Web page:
Winter Free Fishing Weekend is Jan. 18-19, 2014
Wisconsin’s second annual winter Free Fishing Weekend is set for Jan. 18-19, 2014. No fishing license or Great Lakes salmon stamp is needed to fish any Wisconsin water. This includes all inland waters and Wisconsin’s side of the Great Lakes and Mississippi River and other boundary waters. Other fishing rules apply, such as limits on the number and size of fish anglers can keep and any seasons when anglers must release certain fish species.
“Ice fishing is a great way to get outside during the winter and to fish anywhere without a boat,” says Theresa Stabo, Wisconsin’s angler education director. “Free Fishing Weekend is a great time to discover what it’s all about – fun with friends and family and, of course, the fish.”
Stabo encourages fishing groups, local chambers of commerce, youth group leaders and others to consider hosting their own Free Fishing Weekend events and to fill out an electronic form with their event details so DNR can help publicize those events that are open to the public. DNR tackle loaner sites have ice fishing gear for loan that groups and individuals can use, and the agency can supply limited quantities of age appropriate materials about ice fishing, fish populations, and fishing in general.
Posters are also available to download, print off and post to help promote Free Fishing Weekend.
All materials are available on DNR’s Free Fishing Weekend web page. Go to dnr.wi.gov and search “Free Fishing Weekend.”
Advice to maximize health benefits, limit contaminants from eating fish
Ice anglers eat a greater proportion of their catch than open water anglers, so it’s important to be aware of and follow fish consumption advice, says Candy Schrank, an environmental toxicologist who coordinates the fish consumption advice DNR issues with the Wisconsin Department of Health Services.
An online search tool allows anglers to use a drop down menu to select the county and lake or river reach they are fishing to bring up consumption advice for fish species on that water. The advice booklet, videos, and other materials are also available on the “Eat Your Catch pages of the DNR website.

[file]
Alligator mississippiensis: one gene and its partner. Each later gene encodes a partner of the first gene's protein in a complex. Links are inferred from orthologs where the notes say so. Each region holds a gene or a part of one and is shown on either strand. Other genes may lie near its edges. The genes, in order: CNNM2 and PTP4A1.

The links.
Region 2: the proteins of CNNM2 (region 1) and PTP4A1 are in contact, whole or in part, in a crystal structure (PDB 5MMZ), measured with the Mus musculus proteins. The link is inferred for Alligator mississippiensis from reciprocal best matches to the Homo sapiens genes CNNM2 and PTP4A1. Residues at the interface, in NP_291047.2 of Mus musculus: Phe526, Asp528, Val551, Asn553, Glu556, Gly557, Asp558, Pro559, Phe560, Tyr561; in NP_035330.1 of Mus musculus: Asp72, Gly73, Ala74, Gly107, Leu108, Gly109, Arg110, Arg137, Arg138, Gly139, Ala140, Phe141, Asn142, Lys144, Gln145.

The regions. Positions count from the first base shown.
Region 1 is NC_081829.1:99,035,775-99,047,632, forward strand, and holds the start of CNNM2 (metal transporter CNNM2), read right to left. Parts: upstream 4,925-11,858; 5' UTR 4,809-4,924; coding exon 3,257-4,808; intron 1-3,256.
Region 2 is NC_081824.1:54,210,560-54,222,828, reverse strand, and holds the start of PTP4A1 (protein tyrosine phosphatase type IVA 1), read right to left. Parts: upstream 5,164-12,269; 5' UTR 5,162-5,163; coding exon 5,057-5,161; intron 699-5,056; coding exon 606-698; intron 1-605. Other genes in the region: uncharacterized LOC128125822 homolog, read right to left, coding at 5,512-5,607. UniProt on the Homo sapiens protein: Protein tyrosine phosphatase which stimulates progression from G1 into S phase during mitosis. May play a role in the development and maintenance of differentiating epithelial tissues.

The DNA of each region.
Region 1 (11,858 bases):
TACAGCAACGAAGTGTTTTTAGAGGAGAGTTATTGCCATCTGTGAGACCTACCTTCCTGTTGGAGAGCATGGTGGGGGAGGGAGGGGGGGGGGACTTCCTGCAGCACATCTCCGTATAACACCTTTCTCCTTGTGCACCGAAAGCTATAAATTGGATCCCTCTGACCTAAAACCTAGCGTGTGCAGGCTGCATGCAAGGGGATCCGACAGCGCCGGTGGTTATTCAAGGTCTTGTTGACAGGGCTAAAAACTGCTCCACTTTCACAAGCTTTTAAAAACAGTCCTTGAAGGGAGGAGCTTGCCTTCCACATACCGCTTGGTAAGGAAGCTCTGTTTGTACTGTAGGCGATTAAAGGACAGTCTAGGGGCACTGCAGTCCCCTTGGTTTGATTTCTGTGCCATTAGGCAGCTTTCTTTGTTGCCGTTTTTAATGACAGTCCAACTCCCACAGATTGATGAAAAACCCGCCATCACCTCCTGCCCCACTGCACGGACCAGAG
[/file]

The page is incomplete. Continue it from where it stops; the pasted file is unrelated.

Follow rules to prevent spreading invasive species like Asian carp and fish diseases
Ice anglers eager to start the hard water season are reminded to take steps to prevent accidentally spreading fish diseases and aquatic invasive species like Asian carp, the young of which look similar to common baitfish such as gizzard shad, emerald shiner, spottail shiner or golden shiner. Viral hemorrhagic septicemia, or VHS, is a virus that can infect several dozen fish species and cause them to bleed to death.
Here is what anglers need to know to help prevent fish diseases and other invasive species from spreading:
Follow bait rules. Buy bait from Wisconsin bait dealers. If you take minnows home after a day of fishing and you’ve added lake water or fish to the container, you can return with them only to that same water body the next day.
Familiarize yourself with what the different Asian carp species look like as juveniles and as adults, and learn how to tell the difference between them and common baitfish. Inspect bait you buy to assure you do not have any Asian carp in the bucket. Put on ice any fish suspected of being Asian carp and contact your local DNR.
Preserve bait correctly if you catch your own. If you use smelt or other dead bait, preserve it in a way that does not require freezing or refrigeration.
Don’t move live fish away from the water. Keep the fish you catch and want to take home on the ice until you leave at the end of the day, or carry them away in a dry bucket.
Drain all water from your equipment. That includes all buckets and containers of fish. When you’re leaving the ice, you may carry up to 2 gallons of water in which to keep your minnows.
FOR MORE INFORMATION ON ICE FISHING IN GENERAL CONTACT: Mike Staggs, 608-267-0796; Steve Hewett 608-267-7501; or your local fish biologist; Theresa Stabo, 608- 266-2272, for information on Free Fishing Weekend; Candy Schrank, 608-267-7614, for information on fish consumption advice.